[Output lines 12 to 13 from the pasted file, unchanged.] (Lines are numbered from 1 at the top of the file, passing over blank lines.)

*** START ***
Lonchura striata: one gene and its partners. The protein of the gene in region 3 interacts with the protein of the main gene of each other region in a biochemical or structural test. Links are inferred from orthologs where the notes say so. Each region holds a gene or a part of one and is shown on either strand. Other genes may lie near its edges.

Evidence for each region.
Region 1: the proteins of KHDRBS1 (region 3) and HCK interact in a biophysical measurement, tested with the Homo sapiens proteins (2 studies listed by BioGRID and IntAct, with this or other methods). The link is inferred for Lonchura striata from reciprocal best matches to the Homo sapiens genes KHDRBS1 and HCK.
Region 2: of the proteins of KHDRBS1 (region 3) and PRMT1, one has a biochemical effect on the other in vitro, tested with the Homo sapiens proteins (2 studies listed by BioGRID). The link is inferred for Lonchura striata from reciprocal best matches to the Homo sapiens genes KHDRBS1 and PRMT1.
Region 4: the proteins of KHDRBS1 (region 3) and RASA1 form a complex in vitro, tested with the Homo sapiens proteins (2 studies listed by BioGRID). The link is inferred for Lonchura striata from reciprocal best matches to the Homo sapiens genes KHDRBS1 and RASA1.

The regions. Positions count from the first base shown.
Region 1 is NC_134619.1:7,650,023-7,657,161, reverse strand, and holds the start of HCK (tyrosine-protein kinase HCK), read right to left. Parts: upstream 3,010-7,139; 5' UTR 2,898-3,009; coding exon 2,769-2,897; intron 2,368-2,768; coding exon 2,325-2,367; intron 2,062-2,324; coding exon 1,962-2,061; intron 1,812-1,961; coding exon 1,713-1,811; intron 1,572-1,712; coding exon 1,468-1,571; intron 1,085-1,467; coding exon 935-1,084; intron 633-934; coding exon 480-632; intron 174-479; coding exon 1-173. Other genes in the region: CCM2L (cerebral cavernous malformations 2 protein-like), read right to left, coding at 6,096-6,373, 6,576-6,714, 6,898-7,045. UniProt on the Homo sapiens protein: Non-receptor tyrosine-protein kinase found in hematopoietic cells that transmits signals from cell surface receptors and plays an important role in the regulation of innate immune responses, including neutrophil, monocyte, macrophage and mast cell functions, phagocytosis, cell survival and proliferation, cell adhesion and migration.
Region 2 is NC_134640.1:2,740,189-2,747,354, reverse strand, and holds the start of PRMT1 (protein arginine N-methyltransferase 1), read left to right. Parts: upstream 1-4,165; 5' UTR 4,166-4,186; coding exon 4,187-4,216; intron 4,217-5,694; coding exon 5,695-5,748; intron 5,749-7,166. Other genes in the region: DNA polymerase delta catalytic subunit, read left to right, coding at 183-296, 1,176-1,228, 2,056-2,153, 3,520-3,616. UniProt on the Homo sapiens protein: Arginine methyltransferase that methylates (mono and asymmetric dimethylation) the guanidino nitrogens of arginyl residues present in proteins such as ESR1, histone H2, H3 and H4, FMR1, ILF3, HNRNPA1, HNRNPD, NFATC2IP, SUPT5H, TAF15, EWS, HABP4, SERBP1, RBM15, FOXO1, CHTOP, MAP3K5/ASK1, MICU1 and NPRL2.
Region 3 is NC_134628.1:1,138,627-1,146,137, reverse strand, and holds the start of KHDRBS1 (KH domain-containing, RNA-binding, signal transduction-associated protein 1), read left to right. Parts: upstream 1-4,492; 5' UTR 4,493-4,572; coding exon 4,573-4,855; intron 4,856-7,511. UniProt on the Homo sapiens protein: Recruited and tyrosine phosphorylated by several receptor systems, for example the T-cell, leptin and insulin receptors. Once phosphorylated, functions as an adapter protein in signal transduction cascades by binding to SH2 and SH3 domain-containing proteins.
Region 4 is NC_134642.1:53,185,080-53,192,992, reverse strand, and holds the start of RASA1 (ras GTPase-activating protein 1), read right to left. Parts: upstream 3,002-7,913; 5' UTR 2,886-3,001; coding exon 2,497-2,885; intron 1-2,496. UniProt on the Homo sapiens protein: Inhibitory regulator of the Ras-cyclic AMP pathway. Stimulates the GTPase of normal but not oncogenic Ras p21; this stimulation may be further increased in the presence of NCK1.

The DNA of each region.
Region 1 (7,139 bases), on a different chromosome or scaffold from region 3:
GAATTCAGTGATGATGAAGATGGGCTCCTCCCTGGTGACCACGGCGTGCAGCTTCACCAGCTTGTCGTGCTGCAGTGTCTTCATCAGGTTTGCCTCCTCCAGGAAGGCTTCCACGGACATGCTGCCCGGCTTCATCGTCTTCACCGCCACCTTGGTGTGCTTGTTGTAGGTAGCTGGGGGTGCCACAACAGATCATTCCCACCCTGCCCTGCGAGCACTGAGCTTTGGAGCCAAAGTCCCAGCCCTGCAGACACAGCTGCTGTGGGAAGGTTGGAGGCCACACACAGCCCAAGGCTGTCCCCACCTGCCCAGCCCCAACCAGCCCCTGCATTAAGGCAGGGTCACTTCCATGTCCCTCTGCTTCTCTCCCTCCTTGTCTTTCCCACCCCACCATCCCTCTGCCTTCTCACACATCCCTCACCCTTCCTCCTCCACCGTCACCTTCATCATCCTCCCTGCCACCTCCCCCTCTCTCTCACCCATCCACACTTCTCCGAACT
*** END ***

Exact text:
Region 1 (7,139 bases), on a different chromosome or scaffold from region 3:
GAATTCAGTGATGATGAAGATGGGCTCCTCCCTGGTGACCACGGCGTGCAGCTTCACCAGCTTGTCGTGCTGCAGTGTCTTCATCAGGTTTGCCTCCTCCAGGAAGGCTTCCACGGACATGCTGCCCGGCTTCATCGTCTTCACCGCCACCTTGGTGTGCTTGTTGTAGGTAGCTGGGGGTGCCACAACAGATCATTCCCACCCTGCCCTGCGAGCACTGAGCTTTGGAGCCAAAGTCCCAGCCCTGCAGACACAGCTGCTGTGGGAAGGTTGGAGGCCACACACAGCCCAAGGCTGTCCCCACCTGCCCAGCCCCAACCAGCCCCTGCATTAAGGCAGGGTCACTTCCATGTCCCTCTGCTTCTCTCCCTCCTTGTCTTTCCCACCCCACCATCCCTCTGCCTTCTCACACATCCCTCACCCTTCCTCCTCCACCGTCACCTTCATCATCCTCCCTGCCACCTCCCCCTCTCTCTCACCCATCCACACTTCTCCGAACT